An amphibian-killing fungus has turned up in streams and ponds in Kansas, raising concerns among biologists.
The Wichita Eagle reports that the discovery was made by students working with biologist Mary Liz Jameson in her Wichita State University field ecology class. Called chytrid, the infectious disease has killed millions of frogs worldwide.
Jameson calls the discovery a “huge, big deal.” She says frogs aren’t becoming resistant to the fungus. And she worries that the die-off of amphibians from chytrid is a sort of canary-in-the-coal-mine warning, that humans using toxins, pesticides, herbicides and antibiotics might be creating unforeseen problems.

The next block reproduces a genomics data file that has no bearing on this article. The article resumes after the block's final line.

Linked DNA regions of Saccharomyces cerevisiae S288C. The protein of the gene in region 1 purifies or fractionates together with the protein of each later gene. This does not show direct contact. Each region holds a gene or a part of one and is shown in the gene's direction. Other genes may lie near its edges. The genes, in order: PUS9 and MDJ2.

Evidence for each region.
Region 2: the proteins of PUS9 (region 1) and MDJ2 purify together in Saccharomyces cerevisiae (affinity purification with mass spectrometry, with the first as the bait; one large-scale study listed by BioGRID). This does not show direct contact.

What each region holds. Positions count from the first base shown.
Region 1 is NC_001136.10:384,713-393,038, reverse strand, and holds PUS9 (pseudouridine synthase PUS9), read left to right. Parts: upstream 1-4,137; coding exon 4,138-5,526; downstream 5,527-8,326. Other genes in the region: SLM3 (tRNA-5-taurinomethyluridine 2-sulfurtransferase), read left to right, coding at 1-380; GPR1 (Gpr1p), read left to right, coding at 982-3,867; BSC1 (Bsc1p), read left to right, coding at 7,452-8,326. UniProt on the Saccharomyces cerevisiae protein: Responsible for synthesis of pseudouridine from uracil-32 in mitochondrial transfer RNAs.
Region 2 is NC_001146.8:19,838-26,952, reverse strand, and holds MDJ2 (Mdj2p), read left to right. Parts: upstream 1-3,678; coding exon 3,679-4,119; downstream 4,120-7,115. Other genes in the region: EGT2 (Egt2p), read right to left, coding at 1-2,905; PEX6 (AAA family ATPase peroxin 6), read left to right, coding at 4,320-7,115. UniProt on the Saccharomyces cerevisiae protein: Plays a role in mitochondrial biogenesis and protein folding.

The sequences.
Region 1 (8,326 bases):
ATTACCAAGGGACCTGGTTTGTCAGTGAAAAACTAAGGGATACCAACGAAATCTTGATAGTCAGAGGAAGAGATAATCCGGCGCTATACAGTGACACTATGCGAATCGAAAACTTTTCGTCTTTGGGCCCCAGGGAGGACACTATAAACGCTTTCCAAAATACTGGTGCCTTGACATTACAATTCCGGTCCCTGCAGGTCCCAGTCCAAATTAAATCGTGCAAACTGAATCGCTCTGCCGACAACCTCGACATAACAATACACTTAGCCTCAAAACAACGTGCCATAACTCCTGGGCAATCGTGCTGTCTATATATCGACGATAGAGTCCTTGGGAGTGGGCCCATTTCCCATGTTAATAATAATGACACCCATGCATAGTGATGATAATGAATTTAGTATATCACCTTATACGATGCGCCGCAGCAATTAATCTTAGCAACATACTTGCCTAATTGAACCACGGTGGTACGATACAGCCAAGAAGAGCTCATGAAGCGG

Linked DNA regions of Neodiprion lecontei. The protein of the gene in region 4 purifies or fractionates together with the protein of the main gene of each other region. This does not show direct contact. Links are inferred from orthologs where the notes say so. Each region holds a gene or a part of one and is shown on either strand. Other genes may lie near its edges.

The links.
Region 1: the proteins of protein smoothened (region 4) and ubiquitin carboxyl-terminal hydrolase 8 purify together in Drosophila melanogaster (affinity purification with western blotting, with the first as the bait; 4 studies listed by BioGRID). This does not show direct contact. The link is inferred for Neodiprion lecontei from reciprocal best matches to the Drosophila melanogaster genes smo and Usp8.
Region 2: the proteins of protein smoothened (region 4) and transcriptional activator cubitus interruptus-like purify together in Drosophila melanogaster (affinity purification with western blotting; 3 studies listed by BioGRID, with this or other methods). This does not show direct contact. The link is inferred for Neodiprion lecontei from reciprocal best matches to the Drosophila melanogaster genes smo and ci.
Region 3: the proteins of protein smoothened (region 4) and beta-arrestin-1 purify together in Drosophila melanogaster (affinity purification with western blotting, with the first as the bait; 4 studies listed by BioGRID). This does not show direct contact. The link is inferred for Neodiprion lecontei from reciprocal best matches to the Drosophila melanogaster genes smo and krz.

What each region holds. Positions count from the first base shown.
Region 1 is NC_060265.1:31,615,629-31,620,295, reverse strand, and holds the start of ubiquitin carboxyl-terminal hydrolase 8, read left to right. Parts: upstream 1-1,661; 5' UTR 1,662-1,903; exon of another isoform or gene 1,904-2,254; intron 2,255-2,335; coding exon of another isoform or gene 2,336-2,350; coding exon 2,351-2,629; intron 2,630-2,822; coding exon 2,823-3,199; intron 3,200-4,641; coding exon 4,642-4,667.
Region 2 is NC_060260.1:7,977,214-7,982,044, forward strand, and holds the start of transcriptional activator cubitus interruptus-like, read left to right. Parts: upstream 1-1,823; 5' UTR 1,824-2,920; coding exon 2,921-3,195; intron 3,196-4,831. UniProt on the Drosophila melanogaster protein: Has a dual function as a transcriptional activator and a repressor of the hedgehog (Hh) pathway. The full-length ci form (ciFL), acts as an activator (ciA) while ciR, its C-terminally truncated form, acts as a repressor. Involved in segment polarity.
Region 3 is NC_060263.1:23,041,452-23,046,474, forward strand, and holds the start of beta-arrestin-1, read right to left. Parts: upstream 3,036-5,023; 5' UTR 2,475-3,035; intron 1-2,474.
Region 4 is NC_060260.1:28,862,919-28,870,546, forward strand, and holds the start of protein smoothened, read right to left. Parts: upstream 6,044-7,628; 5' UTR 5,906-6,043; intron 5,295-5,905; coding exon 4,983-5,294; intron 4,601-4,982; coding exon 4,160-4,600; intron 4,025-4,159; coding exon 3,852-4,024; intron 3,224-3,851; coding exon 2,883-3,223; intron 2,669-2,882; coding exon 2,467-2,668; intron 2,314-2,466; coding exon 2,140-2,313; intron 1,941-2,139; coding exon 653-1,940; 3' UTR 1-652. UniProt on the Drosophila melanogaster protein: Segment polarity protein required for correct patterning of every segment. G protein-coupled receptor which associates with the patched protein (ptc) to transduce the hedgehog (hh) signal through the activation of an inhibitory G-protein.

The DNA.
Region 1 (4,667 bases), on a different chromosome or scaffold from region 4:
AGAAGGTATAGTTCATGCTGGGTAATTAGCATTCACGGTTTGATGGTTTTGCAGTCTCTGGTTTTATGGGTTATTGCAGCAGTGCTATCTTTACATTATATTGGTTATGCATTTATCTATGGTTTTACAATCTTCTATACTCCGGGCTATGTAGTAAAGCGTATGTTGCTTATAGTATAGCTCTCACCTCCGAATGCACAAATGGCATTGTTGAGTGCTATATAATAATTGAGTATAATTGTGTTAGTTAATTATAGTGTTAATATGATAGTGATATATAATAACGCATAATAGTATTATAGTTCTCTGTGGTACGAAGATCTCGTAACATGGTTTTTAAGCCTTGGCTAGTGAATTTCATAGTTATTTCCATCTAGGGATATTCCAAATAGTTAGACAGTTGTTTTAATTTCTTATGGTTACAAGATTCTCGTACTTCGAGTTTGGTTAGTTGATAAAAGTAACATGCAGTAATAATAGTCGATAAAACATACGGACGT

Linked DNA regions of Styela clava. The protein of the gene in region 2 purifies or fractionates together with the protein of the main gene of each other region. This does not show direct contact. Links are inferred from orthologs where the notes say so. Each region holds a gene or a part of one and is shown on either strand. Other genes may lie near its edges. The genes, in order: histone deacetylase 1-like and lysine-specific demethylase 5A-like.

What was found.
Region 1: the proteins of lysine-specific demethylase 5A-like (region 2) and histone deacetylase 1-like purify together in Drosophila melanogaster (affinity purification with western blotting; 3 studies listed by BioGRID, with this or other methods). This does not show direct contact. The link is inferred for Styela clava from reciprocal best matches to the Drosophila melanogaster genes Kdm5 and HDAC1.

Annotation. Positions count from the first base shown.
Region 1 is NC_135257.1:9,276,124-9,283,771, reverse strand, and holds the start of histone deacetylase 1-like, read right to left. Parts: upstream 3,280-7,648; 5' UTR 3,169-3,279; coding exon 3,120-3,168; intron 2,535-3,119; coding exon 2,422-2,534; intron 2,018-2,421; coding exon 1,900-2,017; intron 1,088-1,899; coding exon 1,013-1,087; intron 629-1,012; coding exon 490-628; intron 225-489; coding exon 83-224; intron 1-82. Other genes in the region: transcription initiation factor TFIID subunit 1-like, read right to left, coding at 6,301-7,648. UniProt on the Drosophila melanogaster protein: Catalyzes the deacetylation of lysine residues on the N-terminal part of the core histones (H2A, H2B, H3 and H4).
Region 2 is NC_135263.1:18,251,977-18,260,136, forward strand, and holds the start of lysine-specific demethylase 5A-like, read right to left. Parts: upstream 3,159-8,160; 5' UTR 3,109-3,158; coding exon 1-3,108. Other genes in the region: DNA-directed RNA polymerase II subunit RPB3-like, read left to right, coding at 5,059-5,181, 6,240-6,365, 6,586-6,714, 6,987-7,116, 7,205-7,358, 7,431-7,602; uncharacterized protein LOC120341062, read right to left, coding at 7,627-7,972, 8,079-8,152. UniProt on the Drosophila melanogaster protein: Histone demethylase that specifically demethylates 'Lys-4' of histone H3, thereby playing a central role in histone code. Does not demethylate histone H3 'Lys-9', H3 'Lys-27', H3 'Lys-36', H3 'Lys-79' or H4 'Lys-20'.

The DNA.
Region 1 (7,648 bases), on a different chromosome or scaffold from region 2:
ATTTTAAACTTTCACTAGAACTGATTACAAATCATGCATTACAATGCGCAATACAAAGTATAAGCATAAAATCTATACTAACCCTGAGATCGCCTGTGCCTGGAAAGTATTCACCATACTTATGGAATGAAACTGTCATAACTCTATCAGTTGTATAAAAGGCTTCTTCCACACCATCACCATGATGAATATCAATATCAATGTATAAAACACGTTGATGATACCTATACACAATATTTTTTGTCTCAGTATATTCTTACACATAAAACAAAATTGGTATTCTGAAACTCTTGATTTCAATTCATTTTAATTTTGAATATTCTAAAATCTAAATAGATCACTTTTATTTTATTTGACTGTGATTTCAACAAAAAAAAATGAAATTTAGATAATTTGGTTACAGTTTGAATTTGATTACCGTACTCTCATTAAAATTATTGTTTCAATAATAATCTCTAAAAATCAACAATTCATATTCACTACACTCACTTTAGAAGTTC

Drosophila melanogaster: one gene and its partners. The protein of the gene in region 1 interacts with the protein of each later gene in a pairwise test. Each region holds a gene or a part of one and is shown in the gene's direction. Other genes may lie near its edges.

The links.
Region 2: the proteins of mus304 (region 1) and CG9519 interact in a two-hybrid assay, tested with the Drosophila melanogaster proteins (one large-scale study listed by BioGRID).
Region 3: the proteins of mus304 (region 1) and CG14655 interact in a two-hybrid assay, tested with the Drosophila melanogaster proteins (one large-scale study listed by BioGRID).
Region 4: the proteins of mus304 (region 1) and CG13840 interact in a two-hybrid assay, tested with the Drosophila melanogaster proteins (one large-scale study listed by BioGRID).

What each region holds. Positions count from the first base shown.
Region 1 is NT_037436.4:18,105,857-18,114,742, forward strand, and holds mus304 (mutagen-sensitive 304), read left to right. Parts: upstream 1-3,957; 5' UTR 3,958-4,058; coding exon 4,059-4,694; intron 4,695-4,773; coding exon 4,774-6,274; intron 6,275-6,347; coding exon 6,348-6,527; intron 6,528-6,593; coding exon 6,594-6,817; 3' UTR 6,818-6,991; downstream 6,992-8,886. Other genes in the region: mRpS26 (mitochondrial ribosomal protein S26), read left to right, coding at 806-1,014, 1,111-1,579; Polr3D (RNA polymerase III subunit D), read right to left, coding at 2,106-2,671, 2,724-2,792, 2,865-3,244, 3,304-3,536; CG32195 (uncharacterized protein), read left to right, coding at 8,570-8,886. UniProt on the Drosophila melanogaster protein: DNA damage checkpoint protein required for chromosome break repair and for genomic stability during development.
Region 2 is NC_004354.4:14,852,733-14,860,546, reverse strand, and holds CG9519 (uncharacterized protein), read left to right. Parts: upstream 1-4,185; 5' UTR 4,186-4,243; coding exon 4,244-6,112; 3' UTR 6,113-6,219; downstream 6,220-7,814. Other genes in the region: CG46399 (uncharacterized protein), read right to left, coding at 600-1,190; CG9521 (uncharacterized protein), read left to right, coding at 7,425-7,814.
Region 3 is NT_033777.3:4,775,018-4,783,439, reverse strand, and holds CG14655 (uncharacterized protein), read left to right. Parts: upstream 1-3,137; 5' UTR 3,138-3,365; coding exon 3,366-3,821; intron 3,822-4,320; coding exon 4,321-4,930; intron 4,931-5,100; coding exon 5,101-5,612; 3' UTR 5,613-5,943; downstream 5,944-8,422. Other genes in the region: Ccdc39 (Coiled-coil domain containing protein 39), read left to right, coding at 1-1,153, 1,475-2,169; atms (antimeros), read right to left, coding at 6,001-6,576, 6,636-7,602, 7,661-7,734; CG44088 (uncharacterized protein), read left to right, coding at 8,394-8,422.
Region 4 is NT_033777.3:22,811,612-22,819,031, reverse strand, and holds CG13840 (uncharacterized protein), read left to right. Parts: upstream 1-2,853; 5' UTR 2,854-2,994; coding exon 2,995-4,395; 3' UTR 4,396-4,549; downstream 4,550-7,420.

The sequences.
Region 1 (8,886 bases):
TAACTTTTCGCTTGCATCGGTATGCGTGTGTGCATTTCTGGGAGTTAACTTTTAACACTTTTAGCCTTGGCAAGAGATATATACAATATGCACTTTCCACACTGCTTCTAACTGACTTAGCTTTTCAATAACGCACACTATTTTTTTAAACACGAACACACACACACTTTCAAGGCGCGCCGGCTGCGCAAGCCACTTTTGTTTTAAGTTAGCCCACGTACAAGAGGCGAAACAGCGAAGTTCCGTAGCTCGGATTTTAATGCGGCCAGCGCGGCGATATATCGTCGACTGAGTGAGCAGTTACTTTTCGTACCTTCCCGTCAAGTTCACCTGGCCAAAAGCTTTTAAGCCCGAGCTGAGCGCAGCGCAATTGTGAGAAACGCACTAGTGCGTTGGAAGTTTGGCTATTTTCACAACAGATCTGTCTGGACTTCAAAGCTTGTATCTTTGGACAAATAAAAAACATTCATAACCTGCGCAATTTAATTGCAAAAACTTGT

One of her graduate students, Timothy Eberl, said a news release that the discovery has implications beyond the death of frogs. He says there may be a “trickle-down effect.”
Information from: The Wichita (Kan.) Eagle